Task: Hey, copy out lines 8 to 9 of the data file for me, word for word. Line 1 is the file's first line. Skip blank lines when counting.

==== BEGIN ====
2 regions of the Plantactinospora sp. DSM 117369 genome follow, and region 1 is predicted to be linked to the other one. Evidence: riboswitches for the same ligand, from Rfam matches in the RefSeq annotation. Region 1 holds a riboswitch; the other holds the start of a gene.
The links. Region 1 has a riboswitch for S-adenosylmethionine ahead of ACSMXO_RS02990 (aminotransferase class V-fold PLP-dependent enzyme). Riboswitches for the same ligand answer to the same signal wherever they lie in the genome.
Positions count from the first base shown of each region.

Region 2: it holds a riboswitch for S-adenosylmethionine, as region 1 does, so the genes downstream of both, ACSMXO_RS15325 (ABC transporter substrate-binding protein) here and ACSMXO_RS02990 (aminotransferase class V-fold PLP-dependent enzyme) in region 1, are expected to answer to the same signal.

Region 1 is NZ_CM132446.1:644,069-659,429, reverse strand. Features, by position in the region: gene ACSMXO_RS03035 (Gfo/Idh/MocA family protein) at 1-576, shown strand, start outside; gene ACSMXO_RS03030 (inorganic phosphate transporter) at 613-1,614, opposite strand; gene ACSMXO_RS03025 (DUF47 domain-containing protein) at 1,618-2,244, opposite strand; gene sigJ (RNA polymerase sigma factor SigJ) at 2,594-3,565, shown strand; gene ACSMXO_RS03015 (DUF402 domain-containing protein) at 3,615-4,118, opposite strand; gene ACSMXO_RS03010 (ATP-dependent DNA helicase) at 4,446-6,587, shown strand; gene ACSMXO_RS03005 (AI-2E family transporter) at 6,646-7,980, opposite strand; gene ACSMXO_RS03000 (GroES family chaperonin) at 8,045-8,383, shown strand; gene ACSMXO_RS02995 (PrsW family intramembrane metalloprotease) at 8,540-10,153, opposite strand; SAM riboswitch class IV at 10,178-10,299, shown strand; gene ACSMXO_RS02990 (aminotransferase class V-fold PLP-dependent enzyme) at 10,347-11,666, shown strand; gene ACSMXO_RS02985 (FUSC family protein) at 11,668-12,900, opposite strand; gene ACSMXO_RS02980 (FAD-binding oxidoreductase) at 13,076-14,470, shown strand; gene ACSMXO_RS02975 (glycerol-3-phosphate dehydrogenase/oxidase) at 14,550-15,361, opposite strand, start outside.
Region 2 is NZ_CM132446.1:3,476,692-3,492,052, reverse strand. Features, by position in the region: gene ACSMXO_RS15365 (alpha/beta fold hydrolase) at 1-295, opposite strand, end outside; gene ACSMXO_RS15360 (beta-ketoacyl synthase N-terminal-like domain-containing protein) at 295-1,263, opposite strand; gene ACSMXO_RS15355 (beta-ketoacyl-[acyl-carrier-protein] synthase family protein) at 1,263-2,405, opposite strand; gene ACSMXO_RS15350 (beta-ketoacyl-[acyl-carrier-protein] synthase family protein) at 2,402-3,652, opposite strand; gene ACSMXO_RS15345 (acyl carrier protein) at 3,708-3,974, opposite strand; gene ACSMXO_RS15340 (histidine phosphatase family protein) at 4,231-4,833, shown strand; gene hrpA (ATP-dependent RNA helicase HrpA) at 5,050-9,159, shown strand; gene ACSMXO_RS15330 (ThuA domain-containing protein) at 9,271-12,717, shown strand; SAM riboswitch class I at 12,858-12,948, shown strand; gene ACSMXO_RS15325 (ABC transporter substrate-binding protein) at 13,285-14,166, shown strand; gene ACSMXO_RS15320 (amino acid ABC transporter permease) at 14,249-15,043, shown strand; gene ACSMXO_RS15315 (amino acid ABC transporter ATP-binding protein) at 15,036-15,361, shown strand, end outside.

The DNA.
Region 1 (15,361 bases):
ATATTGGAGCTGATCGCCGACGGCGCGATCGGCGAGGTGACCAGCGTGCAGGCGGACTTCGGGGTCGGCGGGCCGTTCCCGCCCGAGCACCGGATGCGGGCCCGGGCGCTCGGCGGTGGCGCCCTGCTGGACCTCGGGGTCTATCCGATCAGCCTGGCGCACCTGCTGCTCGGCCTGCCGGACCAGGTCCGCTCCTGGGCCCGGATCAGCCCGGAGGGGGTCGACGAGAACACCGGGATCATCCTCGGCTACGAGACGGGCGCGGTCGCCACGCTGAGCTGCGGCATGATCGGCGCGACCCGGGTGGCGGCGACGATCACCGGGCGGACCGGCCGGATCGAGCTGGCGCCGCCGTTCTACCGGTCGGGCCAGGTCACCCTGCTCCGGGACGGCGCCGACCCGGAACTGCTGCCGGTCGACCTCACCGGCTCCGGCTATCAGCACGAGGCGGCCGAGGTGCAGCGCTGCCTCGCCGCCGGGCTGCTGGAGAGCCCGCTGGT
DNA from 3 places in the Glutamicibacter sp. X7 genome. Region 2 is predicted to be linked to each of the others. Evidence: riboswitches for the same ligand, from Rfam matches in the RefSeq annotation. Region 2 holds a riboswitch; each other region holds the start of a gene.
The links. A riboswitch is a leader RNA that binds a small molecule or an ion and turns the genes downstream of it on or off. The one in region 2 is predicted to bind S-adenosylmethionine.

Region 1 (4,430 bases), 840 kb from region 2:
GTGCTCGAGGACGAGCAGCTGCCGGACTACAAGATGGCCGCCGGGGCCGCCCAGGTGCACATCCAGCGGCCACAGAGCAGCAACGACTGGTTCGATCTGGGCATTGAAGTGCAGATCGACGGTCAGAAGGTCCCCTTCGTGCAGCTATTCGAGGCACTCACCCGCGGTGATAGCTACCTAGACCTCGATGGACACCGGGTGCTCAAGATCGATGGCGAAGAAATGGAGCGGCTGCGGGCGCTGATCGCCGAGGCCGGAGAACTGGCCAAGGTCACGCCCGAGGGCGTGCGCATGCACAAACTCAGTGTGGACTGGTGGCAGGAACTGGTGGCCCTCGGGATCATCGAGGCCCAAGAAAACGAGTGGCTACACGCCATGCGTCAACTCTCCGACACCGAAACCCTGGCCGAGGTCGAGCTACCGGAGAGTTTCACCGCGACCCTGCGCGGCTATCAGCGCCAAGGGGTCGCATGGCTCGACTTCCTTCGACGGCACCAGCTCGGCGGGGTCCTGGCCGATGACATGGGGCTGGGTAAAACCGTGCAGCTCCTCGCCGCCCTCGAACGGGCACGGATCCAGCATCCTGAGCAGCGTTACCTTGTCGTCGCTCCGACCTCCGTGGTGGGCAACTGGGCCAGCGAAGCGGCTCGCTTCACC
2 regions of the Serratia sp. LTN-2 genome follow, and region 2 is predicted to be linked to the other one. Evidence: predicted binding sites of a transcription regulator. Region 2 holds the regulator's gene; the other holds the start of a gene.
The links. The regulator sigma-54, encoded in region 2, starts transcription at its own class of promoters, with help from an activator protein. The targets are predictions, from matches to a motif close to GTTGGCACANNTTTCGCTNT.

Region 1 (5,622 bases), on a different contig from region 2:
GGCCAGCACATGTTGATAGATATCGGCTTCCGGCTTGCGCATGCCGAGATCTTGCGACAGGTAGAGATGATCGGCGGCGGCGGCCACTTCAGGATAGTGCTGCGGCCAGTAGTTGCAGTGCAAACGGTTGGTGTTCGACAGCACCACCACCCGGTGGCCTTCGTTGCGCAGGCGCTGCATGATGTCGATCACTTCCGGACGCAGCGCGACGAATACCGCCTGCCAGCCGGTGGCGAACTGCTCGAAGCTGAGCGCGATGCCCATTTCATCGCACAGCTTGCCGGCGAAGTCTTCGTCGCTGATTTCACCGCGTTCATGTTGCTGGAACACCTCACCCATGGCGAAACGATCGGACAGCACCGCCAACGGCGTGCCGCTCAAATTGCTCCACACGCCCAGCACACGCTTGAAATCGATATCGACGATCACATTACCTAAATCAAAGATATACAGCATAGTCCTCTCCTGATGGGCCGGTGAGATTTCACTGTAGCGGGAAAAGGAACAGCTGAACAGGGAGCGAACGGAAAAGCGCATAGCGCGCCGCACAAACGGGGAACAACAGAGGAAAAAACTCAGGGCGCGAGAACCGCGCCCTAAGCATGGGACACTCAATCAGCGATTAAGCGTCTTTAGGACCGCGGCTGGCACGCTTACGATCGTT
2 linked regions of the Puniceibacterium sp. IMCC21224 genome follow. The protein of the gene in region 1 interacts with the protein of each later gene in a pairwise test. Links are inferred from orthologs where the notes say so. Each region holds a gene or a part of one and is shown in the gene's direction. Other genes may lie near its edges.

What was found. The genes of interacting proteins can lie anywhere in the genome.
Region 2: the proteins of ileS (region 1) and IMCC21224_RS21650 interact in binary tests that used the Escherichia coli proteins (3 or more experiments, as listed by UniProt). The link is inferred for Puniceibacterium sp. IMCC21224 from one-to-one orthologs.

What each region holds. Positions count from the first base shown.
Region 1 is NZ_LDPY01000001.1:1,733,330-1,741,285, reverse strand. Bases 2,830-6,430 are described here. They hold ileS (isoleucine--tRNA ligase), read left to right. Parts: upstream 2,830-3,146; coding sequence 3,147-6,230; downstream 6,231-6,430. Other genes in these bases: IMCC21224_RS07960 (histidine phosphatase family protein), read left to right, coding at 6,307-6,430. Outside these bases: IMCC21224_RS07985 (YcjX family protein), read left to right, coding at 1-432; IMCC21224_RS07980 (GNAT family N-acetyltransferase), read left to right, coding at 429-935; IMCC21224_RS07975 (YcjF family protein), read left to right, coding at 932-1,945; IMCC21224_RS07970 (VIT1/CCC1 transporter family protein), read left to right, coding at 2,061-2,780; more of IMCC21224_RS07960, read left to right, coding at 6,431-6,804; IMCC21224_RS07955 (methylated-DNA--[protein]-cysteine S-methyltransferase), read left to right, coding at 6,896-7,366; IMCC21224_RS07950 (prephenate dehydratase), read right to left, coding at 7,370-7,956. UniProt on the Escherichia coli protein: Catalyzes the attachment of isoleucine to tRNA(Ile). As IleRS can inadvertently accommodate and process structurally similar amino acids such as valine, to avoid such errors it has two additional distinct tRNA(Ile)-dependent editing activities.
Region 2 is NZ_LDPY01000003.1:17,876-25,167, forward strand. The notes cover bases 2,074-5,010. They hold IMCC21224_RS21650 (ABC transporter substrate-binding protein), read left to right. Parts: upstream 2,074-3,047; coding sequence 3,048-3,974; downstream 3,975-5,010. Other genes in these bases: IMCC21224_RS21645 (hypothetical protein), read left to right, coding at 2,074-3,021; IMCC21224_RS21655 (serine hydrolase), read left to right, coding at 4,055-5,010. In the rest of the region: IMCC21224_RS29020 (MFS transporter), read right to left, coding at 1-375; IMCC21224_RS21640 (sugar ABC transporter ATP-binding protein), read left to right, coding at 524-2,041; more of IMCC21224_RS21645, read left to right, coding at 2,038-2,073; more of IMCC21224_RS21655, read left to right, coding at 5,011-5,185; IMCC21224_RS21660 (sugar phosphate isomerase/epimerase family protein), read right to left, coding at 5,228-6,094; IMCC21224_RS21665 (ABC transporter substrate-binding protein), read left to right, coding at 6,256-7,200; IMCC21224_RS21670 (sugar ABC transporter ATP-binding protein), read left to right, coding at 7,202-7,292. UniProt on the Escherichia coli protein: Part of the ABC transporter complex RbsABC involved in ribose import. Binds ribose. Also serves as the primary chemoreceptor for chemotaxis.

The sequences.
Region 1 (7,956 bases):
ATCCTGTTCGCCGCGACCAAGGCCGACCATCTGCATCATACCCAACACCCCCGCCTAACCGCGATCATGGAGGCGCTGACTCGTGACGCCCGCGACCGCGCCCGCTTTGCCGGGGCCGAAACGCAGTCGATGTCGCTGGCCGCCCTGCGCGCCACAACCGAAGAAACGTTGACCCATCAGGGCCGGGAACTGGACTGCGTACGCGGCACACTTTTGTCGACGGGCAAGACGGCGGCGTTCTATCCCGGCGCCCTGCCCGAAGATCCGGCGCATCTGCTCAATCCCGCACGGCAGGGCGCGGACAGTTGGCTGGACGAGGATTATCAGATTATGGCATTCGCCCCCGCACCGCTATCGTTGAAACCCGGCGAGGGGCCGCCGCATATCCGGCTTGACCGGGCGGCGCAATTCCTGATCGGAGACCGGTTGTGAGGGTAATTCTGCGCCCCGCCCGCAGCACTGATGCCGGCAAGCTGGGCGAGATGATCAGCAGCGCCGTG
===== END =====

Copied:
Region 1 (15,361 bases):
ATATTGGAGCTGATCGCCGACGGCGCGATCGGCGAGGTGACCAGCGTGCAGGCGGACTTCGGGGTCGGCGGGCCGTTCCCGCCCGAGCACCGGATGCGGGCCCGGGCGCTCGGCGGTGGCGCCCTGCTGGACCTCGGGGTCTATCCGATCAGCCTGGCGCACCTGCTGCTCGGCCTGCCGGACCAGGTCCGCTCCTGGGCCCGGATCAGCCCGGAGGGGGTCGACGAGAACACCGGGATCATCCTCGGCTACGAGACGGGCGCGGTCGCCACGCTGAGCTGCGGCATGATCGGCGCGACCCGGGTGGCGGCGACGATCACCGGGCGGACCGGCCGGATCGAGCTGGCGCCGCCGTTCTACCGGTCGGGCCAGGTCACCCTGCTCCGGGACGGCGCCGACCCGGAACTGCTGCCGGTCGACCTCACCGGCTCCGGCTATCAGCACGAGGCGGCCGAGGTGCAGCGCTGCCTCGCCGCCGGGCTGCTGGAGAGCCCGCTGGT